Home UK & Europe Europe Why did Pakistan refuse EU grant for support of electoral process?

Why did Pakistan refuse EU grant for support of electoral process?

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Pakistan has refused a European (EU) grant of €15 million proposed for the Election Commission of Pakistan (ECP) and election monitoring bodies, fearing that it could compromise its sovereignty and national security.

Pakistan expressed reservations as a signing of such an agreement could have serious implications on the independence and supremacy of the parliament. Ministry of Foreign Affairs believes that, any such deal with foreign entities must only be signed if the deal is in line with the Constitution of Pakistan and doesn’t compromise Pakistan’s independence.

The deal was part of a package to bring in electoral reforms meant for the training & development of the officials at the Election Commission of Pakistan (ECP), but it was allowed to lapse quietly.  

Pakistan goes into the next elections with the same old compromised system which is destined to result in more controversies in future.

The European Union (EU) has always been interested in taking initiatives to collaborate with Pakistani authorities to assist in free, fair and transparent elections in Pakistan.

The grant in question was offered to Pakistan in 2016 to help in conducting free and fair elections, but it was allowed to lapse purposely sighting different reasons by different government departments.

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Pakistan held the 4th Session of Pakistan-EU Political Dialogue in Islamabad where the foreign secretory led the meeting.  The EU side was headed by Jean-Christophe Belliard, the Deputy Secretary General, European External Action Service. The two sides carried out an in-depth review of how to upgrade the existing level of cooperation. 

Such practices may suit the designs of those powerful groups, which have vested interests and are beneficiaries of such arrangements.

Both parties had undergone three agreements over the provision of a grant; promotion of human rights in Pakistan, improving reintegration of returnees in Pakistan and support to the electoral processes in Pakistan. Though, the grant with clauses about controversial human rights conditions in Pakistan was accepted, the crucial grant which could improve the electoral process in Pakistan was denied. What persuaded the government to do so?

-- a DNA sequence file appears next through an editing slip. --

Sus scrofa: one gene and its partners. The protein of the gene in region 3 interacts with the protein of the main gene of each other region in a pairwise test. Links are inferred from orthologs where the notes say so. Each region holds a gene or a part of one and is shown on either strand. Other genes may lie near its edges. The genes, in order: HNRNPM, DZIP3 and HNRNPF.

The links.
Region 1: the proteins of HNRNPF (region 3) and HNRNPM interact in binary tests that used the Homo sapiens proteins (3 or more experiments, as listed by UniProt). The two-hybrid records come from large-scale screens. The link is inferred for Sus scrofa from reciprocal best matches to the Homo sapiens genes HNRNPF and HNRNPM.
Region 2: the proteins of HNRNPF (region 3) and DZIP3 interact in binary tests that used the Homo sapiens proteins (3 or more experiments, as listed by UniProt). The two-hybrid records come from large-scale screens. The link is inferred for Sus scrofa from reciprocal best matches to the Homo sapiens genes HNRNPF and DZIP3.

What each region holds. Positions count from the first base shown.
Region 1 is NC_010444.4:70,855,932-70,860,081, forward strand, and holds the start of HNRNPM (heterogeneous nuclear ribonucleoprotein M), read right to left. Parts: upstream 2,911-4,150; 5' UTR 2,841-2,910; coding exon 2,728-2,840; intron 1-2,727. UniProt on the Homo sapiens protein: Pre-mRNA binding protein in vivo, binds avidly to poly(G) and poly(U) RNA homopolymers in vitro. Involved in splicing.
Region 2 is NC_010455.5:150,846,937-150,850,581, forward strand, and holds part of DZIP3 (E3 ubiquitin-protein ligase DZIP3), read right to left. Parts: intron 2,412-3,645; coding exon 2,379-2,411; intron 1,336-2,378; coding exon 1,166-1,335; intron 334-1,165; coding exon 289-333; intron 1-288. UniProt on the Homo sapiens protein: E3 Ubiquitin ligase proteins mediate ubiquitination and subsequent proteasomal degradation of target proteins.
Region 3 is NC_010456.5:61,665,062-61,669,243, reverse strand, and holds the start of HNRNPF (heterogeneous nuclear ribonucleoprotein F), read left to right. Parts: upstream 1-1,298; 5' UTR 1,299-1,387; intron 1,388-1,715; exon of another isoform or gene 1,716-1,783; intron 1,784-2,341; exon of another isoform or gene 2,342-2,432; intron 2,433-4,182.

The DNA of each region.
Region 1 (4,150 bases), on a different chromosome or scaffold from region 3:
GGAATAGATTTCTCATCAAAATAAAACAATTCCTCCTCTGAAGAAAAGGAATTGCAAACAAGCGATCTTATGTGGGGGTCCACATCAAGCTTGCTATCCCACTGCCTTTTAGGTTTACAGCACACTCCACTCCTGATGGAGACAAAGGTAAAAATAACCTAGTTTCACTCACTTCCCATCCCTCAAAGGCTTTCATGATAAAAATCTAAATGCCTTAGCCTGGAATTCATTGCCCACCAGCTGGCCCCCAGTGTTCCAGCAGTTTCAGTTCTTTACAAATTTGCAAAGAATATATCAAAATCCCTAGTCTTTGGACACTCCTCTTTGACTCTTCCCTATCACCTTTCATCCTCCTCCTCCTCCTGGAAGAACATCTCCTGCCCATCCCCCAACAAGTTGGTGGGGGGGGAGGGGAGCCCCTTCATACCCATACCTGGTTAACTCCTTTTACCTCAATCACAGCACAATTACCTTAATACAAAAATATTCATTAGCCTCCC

Despite the ongoing dialogues, a government could not accept the draft from the EU and failed to reach an agreement, which could potentially ensure transparent polls.

National Assembly Secretariat expressed its concern, which could create complexities and hurdles, if any such contract is signed with the EU. Moreover, according to (NAS) such reforms should be allowed through parliamentary institutions.

The EU side was headed by Jean-Christophe Belliard, the Deputy Secretary General, European External Action Service. The two sides carried out an in-depth review of how to upgrade the existing level of cooperation. 

Foreign office and National Assembly Secretariat objected to securing such a grant sighting different reasons.

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Although, both Pakistan and the EU have collaborated on the issues in last decade or so, Pakistan has been marred with controversies in general elections since the 1960’s. Pakistan has an irregular and unpredictable history when it comes to general elections.

Opposition parties have openly condemned the compromised elections using the out dated and highly questionable practices in elections. Such practices may suit the designs of those powerful groups, which have vested interests and are beneficiaries of such arrangements.

Even, the Election Commission of Pakistan (ECP) believes that it has adequate funding to conduct free and fair elections and does not need any external funding. According to the ECP, such a grant can have no impact on capabilities and effectiveness of the institution.

Despite the ongoing dialogues, a government could not accept the draft from the EU and failed to reach an agreement, which could potentially ensure transparent polls.

ECP believes that foreign countries and institutions could undermine the electoral process and sovereignty of the country.

It looks more like a case, where, the government apparently does not want the improvement in the electoral policies because it could be a major tool in removing the irregularities in operational capabilities of the election commission.

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Considerable time of the nation was wasted in campaigns against the election rigging in post 2013 general elections. Media outlets and the public debated extensively on the issue. Pakistan Tehreek-e-Insaf (PTI) registered a long 126-day protest to force the government into adopting future measures, which could improve transparency in the elections. With no plan or major overhaul conducted, Pakistan goes into the next elections with the same old compromised system which is destined to result in more controversies in future.


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1 COMMENT

  1. Is Pakistan Parliament sovereign? This parliment is nest of thieves, plunderers and criminals who should be in jail to start with.

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